Breastfeeding

If you have mastitis, a condition that makes your breasts inflamed and painful, see your GP straight away. Symptoms include feeling feverish, a swollen, hot or painful breast, a lump, hard area or red patch on your breast.

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When you’re breastfeeding, it’s best to keep your caffeine intake fairly low (don’t worry, you can still have your daily cuppa). Also stick to no more than two portions of oily fish per week.

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The most common cause of sore nipples is your baby not latching on properly when they feed.

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Baby moves

Newborns love your attention, especially when you sing songs or read to them - they won’t mind if you make up the words either!

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Going to local playgroups is a great way for your baby to play with new toys, and for you to meet other parents. Babies also love being in the water, see if your local pool offers parent and baby sessions.

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You can start tummy time from birth by lying your baby on your tummy (only when you are wide awake).

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Vaccinations

Your baby will need their first injection when they’re eight weeks old. They’ll get the 6-in-1 vaccine, the Pneumococcal vaccine, the Rotavirus vaccine and the Meningitis B vaccine.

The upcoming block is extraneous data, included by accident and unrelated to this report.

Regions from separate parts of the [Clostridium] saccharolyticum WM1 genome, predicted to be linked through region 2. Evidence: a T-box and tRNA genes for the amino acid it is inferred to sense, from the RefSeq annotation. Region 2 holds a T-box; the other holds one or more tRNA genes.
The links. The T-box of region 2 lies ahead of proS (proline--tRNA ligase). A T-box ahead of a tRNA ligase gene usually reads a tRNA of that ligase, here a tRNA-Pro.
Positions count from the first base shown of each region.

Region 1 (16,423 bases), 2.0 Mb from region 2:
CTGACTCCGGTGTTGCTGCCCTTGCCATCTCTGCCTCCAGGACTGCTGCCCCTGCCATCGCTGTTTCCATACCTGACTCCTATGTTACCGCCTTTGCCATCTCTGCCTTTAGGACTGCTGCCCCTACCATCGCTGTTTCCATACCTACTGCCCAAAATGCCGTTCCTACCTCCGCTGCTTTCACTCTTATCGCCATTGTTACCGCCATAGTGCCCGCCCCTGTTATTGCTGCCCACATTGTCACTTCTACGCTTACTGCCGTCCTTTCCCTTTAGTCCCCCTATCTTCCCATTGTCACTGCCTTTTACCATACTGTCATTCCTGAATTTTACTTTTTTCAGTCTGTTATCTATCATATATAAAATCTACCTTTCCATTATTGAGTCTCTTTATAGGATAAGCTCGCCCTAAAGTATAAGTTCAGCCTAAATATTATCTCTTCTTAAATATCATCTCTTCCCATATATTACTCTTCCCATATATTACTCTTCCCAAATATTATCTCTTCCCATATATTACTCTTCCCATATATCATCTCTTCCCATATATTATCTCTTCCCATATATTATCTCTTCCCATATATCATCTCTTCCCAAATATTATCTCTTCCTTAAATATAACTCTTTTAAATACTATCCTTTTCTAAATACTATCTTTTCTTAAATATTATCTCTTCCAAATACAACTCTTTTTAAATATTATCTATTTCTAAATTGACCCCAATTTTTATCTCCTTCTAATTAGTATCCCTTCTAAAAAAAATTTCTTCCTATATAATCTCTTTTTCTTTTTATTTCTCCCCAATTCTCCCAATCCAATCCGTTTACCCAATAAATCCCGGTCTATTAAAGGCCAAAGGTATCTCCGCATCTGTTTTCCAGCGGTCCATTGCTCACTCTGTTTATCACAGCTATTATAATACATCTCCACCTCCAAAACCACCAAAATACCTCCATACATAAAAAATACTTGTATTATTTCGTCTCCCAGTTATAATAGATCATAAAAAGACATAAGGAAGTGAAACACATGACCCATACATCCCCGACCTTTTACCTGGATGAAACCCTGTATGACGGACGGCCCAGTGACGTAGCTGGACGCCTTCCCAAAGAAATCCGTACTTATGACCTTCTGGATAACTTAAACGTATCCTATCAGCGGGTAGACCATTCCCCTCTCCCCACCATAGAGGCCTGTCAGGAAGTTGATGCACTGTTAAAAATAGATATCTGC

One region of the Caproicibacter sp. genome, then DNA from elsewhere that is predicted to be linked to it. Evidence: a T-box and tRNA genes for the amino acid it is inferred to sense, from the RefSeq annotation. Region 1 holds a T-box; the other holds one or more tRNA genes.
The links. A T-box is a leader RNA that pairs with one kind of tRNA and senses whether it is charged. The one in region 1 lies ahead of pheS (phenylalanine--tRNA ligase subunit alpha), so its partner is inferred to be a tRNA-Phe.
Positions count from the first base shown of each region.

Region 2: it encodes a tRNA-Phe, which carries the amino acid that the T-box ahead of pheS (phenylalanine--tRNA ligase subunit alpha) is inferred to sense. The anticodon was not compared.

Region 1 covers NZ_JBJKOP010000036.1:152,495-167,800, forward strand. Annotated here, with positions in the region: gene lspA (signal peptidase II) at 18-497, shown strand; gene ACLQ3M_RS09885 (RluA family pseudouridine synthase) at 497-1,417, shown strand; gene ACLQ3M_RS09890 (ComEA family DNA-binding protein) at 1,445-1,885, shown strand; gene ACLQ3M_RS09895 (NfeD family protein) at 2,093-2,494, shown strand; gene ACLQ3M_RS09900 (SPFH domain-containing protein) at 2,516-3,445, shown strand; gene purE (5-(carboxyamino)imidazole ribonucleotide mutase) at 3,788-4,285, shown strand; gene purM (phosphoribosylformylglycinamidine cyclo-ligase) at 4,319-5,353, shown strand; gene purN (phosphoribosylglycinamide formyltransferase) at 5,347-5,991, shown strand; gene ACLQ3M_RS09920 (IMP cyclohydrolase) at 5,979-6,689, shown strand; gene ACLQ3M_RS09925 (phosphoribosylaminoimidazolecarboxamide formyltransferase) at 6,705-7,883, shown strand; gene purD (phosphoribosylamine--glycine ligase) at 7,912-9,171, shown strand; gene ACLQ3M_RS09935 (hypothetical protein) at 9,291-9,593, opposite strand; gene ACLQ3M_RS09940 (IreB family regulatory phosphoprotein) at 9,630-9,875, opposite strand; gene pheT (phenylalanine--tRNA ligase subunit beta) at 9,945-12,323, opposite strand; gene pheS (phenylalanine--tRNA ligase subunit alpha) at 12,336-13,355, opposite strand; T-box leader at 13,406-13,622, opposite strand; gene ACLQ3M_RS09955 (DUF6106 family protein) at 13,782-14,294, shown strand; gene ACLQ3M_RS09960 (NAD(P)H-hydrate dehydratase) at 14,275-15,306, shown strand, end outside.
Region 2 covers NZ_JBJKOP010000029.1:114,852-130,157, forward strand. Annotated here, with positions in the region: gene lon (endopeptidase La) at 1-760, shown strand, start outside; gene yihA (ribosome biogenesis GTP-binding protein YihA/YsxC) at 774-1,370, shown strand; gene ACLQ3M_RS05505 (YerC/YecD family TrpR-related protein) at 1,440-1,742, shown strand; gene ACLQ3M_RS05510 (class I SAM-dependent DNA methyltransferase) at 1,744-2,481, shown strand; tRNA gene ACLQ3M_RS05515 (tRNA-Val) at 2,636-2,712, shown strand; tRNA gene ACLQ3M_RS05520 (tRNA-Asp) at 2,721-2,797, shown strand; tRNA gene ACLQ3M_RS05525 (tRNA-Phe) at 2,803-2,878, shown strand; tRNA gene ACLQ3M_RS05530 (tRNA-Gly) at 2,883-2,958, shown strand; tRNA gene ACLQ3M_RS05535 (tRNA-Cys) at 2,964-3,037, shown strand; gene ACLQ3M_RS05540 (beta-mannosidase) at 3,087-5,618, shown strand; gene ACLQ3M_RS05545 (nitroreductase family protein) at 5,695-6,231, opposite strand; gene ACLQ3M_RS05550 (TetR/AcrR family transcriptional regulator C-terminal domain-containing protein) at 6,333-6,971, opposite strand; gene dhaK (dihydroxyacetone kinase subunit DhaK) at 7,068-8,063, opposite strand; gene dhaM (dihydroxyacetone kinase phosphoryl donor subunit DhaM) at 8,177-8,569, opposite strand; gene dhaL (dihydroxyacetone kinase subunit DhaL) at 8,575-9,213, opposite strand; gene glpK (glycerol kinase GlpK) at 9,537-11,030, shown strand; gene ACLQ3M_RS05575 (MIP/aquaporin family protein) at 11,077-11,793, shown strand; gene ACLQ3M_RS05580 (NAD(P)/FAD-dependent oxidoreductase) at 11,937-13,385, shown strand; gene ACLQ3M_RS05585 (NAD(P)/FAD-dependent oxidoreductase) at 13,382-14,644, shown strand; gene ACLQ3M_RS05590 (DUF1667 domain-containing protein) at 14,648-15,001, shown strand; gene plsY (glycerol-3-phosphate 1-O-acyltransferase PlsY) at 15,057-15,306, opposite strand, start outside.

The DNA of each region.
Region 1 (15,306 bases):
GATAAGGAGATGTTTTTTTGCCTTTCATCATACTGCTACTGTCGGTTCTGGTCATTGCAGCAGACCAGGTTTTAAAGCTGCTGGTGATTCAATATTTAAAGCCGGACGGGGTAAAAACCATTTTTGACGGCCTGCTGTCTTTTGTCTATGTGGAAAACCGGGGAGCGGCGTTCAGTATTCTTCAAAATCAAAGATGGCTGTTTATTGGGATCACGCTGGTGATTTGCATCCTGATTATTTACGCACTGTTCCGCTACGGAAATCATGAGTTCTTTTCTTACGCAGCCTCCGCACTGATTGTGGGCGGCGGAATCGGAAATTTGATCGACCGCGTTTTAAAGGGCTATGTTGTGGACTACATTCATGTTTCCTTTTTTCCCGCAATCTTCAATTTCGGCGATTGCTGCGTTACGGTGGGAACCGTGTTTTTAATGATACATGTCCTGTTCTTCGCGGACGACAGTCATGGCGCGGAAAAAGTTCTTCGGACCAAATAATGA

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Your baby will need vaccinations when they’re eight weeks, 12 weeks, 16 weeks and one year old. They’ll be vaccinated against 11 things including measles and rubella.

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The red book is also known as a Personal Child Health Record. Your baby’s weight and height will be recorded in here, as well as any vaccinations they’ve had. It’s a useful way to keep track of your child’s health.

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Vitamins

Breastfed babies should have a daily vitamin D supplement. When they’re six months old, they should also have vitamin A and C daily.

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If your baby is having more than 500mls of formula a day they shouldn’t need a vitamin D, A or C supplement.

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If you’re under 18 or on benefits you might be able to get free Healthy Start vitamin drops. In some areas all families are entitled to Healthy Start vitamins.

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First foods

A first foods plan shows you exactly what foods you should be feeding your baby at each stage in the weaning process. This includes when they’re ready for slightly chunkier foods.

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Start introducing solids by offering your baby small amounts of smooth, or blended food. You’ll gradually increase the amount and variety of food your baby eats.

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Complementary feeding or ‘weaning’ is when you start to introduce your baby to solid foods and gradually breastfeed less and less. It’s best to start introducing solids when your baby is six months old.

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